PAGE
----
In 1958, Dr. Basu went to China and learned acupuncture therapy. In 1959, he introduced acupuncture therapy in India, specifically in Kolkata. Despite the strained relations between India and China after the 1962 border conflict, Dr. Basu was invited to China in 1972, where he learned acupuncture anesthesia. In 1973, he started propagating the ideals of the medical mission through the service of people.

Dr. Kotnis Hospital has been serving the community for the past 48 years. In China, a museum was set up in Schchiachung to commemorate Dr. Kotnis, teaching the youth about the support India provided during their liberation movement.

Dr. Inderjit Singh, reflecting on Dr. Kotnis’s life, emphasized the enduring friendship between the two countries. He highlighted the need to remember the significant contribution of Indian people in aiding China during challenging times. As a tribute, free treatment camps were organized on this day to pay homage to Dr. Kotnis.

Prof. Ganesh Channa (Hometown from Dr. Kotnis Memorial Solapur) visited Dr. Kotnis hospital and meet with Dr. Inderjit Singh on 13th Dec 2023 at Ludhiana.

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Falu and Gaurav’s track “Abundance in Millets,” featuring PM Narendra Modi, has surprisingly secured a nomination at the 2024 Grammy Awards in the Best Global Music Performance category. The song delves into the significance of millets in the country’s progress. Created by Falu & Gaurav Shah, the track competes with formidable nominees like Arooj Aftab, Vijay Iyer & Shahzad Ismaily’s “Shadow Forces,” Burna Boy’s “Alone,” Davido’s “Feel,” Silvana Estrada’s “Milagro Y Disastre,” Béla Fleck, Edgar Meyer & Zakir Hussain ft. Rakesh Chaurasia’s “Pashto,” and Ibrahim Maalouf ft. Cimafunk & Tank and the Bangas’ “Todo Colores.”

The creation of “Abundance in Millets” coincided with the celebration of the ‘International Year of the Millets.’ As mentioned on Falu’s website, the Indian government proposed the initiative, recognizing India’s status as one of the largest producers of this supergrain. The proposal garnered support from 72 countries and the United Nations General Assembly.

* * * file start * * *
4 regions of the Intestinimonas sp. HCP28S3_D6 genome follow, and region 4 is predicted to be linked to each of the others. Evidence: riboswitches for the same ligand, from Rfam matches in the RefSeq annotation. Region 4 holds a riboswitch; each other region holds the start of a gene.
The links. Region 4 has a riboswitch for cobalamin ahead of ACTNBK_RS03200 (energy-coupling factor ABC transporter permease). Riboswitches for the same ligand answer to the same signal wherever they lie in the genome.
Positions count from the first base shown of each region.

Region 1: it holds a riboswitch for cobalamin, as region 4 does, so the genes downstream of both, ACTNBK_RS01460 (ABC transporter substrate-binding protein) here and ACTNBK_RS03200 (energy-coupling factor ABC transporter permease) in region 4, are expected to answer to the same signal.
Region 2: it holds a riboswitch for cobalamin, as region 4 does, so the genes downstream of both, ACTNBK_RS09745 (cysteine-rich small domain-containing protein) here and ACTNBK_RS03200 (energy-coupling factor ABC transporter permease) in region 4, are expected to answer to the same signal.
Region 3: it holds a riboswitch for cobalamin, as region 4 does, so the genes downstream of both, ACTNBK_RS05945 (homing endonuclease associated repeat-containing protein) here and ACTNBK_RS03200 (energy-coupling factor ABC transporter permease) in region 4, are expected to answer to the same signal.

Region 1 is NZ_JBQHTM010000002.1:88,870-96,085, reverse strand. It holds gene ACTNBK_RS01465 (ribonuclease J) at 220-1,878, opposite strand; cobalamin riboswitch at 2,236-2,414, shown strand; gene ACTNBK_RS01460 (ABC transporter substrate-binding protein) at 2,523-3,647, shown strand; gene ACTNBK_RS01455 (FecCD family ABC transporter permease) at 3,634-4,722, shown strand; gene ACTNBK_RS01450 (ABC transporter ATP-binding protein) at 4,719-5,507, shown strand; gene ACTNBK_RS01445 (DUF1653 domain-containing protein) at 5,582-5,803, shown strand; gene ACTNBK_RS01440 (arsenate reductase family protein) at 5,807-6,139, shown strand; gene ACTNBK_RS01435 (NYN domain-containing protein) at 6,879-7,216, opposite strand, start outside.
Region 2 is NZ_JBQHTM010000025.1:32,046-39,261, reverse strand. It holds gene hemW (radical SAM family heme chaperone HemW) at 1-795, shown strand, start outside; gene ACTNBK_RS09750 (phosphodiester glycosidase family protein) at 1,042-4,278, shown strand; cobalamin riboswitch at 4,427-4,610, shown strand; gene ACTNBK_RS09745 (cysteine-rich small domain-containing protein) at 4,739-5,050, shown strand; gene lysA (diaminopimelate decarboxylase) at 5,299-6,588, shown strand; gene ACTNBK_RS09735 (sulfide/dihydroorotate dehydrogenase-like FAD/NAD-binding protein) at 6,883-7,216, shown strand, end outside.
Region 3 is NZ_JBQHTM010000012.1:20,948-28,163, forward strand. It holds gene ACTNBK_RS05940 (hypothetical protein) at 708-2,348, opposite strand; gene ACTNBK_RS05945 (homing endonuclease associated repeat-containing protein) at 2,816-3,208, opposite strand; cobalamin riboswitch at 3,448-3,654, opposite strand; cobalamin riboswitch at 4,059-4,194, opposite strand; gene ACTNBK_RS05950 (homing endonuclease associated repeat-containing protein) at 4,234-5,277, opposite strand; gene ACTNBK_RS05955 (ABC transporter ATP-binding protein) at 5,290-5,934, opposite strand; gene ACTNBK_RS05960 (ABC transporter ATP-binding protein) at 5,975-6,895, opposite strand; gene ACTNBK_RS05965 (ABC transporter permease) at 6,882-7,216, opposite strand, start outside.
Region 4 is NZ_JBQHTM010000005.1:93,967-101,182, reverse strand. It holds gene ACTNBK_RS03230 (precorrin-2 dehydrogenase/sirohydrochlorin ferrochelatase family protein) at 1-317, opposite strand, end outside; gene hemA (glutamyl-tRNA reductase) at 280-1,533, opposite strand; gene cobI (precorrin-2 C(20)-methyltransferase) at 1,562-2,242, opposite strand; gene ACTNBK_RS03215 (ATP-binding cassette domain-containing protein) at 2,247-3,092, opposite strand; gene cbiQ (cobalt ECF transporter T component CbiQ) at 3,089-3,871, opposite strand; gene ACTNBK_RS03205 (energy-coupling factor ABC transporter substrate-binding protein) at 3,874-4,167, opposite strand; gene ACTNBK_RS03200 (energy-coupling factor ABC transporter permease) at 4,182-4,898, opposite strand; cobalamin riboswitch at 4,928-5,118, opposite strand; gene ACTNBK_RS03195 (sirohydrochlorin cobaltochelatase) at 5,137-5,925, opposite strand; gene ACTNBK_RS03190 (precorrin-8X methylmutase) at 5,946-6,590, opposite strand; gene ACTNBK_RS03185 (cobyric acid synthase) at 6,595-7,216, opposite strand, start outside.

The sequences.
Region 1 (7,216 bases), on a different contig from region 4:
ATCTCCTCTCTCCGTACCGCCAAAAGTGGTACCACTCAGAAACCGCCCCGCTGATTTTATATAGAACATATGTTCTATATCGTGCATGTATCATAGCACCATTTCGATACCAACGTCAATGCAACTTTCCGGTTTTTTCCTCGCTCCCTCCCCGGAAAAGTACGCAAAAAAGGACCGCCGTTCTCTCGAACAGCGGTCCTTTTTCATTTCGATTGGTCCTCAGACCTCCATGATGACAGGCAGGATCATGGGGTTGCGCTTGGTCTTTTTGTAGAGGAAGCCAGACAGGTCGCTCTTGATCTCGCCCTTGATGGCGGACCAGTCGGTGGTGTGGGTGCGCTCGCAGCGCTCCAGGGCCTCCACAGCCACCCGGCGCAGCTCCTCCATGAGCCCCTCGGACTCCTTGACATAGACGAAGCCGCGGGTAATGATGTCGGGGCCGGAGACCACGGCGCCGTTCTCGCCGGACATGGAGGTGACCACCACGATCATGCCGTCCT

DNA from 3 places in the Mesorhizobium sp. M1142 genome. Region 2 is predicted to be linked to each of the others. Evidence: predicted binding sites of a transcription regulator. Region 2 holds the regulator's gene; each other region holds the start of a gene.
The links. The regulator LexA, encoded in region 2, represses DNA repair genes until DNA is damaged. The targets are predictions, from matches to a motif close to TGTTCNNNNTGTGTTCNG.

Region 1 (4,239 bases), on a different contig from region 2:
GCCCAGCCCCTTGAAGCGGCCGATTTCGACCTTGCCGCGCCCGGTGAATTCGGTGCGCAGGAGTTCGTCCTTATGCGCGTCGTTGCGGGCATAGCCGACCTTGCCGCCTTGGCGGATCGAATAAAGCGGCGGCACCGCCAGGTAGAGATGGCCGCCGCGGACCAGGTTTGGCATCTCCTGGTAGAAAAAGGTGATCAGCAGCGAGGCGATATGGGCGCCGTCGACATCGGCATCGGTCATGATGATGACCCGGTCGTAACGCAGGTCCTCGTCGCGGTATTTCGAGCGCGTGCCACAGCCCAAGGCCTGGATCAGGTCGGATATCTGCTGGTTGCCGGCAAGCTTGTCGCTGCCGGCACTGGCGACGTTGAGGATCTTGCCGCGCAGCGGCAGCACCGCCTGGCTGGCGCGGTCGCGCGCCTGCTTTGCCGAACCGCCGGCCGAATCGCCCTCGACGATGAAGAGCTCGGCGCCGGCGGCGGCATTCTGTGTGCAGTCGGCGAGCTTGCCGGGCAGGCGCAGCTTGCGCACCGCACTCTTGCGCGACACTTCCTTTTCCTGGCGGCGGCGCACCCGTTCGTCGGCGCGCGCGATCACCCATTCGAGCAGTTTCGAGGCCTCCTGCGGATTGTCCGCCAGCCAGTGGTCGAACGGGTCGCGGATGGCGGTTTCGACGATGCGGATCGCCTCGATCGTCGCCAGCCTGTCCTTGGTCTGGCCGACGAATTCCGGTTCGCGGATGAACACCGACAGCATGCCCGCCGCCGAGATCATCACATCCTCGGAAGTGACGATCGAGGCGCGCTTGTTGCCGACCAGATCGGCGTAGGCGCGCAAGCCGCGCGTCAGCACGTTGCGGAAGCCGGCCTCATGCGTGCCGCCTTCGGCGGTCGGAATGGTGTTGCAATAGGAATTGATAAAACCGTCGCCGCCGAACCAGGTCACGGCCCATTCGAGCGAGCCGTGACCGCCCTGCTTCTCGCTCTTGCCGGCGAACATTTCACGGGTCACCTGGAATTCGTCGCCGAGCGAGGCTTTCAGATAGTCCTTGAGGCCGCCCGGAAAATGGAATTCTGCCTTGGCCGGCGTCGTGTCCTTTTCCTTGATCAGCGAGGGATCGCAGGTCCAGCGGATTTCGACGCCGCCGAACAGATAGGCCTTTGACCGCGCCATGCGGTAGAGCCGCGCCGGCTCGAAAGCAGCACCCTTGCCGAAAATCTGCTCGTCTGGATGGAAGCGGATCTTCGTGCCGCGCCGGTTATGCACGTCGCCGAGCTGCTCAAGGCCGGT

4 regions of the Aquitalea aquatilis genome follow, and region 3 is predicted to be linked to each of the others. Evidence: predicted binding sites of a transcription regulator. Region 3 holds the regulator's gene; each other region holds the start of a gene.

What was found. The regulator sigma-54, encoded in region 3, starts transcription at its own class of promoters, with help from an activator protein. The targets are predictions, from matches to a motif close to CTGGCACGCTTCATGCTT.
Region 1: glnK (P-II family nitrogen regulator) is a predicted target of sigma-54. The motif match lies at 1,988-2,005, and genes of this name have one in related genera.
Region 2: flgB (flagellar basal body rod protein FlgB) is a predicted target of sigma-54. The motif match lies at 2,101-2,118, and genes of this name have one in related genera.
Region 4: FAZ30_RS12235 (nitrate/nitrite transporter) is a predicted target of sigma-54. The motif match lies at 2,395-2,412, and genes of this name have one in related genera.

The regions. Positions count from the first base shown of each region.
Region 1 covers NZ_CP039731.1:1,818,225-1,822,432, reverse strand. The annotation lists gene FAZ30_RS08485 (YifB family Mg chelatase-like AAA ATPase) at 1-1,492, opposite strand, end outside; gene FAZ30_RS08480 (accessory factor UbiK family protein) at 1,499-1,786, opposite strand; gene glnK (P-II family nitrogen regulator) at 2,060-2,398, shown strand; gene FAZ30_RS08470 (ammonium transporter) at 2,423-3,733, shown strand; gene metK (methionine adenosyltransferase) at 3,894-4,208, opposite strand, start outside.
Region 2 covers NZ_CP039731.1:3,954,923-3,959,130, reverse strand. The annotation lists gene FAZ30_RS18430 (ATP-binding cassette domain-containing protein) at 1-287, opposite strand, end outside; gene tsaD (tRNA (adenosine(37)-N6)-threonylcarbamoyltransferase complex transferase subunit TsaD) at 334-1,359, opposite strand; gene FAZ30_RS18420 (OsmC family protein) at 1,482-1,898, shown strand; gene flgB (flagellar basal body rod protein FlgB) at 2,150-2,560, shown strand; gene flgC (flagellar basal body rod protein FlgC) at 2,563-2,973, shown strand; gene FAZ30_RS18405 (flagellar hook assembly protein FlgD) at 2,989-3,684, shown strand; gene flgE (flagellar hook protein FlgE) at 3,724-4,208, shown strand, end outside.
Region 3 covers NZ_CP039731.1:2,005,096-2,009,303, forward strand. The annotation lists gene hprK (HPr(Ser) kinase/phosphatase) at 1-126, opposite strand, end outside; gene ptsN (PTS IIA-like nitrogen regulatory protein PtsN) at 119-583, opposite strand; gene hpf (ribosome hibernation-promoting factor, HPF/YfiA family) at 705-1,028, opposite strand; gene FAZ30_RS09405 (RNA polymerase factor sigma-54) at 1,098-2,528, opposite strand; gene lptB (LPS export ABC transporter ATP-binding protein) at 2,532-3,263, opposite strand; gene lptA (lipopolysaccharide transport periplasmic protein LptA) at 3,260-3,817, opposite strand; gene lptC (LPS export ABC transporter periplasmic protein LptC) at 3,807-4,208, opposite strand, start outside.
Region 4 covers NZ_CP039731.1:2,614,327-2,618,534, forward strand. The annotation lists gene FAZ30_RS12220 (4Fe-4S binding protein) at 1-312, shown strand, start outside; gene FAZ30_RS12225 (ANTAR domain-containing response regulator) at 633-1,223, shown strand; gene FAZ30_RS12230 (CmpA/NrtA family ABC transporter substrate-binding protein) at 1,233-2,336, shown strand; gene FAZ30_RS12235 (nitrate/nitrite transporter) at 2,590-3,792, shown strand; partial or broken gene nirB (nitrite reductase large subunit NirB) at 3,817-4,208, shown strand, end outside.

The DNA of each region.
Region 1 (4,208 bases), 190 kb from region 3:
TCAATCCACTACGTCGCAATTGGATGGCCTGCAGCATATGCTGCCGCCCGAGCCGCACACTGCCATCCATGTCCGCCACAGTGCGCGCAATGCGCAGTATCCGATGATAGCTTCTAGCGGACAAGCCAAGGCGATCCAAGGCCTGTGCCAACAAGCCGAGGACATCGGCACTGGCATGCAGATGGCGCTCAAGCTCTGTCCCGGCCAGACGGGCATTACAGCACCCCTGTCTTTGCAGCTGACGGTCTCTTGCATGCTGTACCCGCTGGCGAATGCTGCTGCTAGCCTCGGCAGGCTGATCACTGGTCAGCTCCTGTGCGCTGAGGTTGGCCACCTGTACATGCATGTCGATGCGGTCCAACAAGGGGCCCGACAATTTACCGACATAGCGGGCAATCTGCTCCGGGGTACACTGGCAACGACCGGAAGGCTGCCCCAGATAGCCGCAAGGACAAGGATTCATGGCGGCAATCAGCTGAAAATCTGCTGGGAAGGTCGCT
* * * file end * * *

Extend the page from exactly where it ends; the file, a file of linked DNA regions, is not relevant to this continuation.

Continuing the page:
Describing the song’s intent and highlighting the importance of millets, the website states, “Millets are small-grained, warm-weather cereals cultivated mainly in India, and they played a significant role as staples for centuries. However, they gradually took a backseat and faced marginalization post the green revolution when the focus shifted to increased food grain production using high-yielding varieties of wheat and rice. ‘Abundance in Millets’ was created to raise awareness about this supergrain, positioning it as a potential key to alleviating world hunger.”

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Legal Challenge to Meta

A big legal showdown is happening. 33 states, including influential ones like California and New York, are taking Meta Platforms Inc. to court. They allege that Meta is massively having a negative impact on the mental health of young people, especially children, and that Meta’s apps like Instagram and Facebook are designed to be overly addictive.

Concerns Over Data Collection

The states are also concerned about how Meta gathers data from kids under 13 without getting permission from their parents, which is against the rules. Yet still they have accounts on these platforms. Filed in a federal court in California, this lawsuit also alleges that Meta consistently harvests data from children under 13 without the vital consent of their parents, which is a clear violation of federal law.

Words from New York’s Top Lawyer

New York Attorney General Letitia James is outspoken about this issue. Kids and teenagers are suffering from record levels of poor mental health, and social media companies like Meta are to blame,” declares New York Attorney General Letitia James. She doesn’t mince words, pointing out that Meta has profited from children’s pain by engineering platforms with manipulative features, all while undermining their self-esteem.

Collaborative Investigation

This legal battle is the result of a joint effort by lawyers from different states. They delved into Meta’s secret studies, revealing that Instagram, in particular, has a detrimental impact on teenagers, especially girls. It all comes after damning revelations that first emerged in 2021 from The Wall Street Journal, grounded in Meta’s internal research. This research apparently showed how Instagram can profoundly affect teenagers, particularly teenage girls, in terms of mental health and body image issues. One study cited that 13.5% of teen girls felt that Instagram worsens thoughts of suicide, while 17% believed it exacerbates eating disorders.

Media and Whistleblower’s Impact

The seriousness of the matter is further underscored by the involvement of a consortium of news organizations, including The Associated Press. Their findings were primarily based on leaked documents from whistleblower Frances Haugen. Haugen’s testimony before Congress and a British parliamentary committee has shone a light on these concerns, adding fuel to the fire.